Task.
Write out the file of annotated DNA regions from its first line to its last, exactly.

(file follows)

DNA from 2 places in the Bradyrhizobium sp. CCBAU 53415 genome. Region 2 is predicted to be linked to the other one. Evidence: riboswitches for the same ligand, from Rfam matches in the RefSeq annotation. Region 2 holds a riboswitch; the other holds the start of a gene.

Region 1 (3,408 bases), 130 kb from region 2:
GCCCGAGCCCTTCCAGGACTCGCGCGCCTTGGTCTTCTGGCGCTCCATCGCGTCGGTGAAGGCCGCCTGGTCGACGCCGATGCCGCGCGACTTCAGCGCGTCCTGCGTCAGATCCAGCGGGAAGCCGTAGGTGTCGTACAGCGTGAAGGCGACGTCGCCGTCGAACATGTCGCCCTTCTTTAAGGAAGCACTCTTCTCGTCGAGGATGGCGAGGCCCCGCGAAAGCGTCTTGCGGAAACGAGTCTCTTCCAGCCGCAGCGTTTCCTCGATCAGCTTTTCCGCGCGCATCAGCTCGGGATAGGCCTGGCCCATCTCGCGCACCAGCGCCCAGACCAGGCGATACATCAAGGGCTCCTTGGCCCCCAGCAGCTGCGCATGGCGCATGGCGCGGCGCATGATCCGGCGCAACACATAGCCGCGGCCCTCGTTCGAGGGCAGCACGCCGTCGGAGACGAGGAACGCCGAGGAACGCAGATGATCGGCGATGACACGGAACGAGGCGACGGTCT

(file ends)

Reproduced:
DNA from 2 places in the Bradyrhizobium sp. CCBAU 53415 genome. Region 2 is predicted to be linked to the other one. Evidence: riboswitches for the same ligand, from Rfam matches in the RefSeq annotation. Region 2 holds a riboswitch; the other holds the start of a gene.

Region 1 (3,408 bases), 130 kb from region 2:
GCCCGAGCCCTTCCAGGACTCGCGCGCCTTGGTCTTCTGGCGCTCCATCGCGTCGGTGAAGGCCGCCTGGTCGACGCCGATGCCGCGCGACTTCAGCGCGTCCTGCGTCAGATCCAGCGGGAAGCCGTAGGTGTCGTACAGCGTGAAGGCGACGTCGCCGTCGAACATGTCGCCCTTCTTTAAGGAAGCACTCTTCTCGTCGAGGATGGCGAGGCCCCGCGAAAGCGTCTTGCGGAAACGAGTCTCTTCCAGCCGCAGCGTTTCCTCGATCAGCTTTTCCGCGCGCATCAGCTCGGGATAGGCCTGGCCCATCTCGCGCACCAGCGCCCAGACCAGGCGATACATCAAGGGCTCCTTGGCCCCCAGCAGCTGCGCATGGCGCATGGCGCGGCGCATGATCCGGCGCAACACATAGCCGCGGCCCTCGTTCGAGGGCAGCACGCCGTCGGAGACGAGGAACGCCGAGGAACGCAGATGATCGGCGATGACACGGAACGAGGCGACGGTCT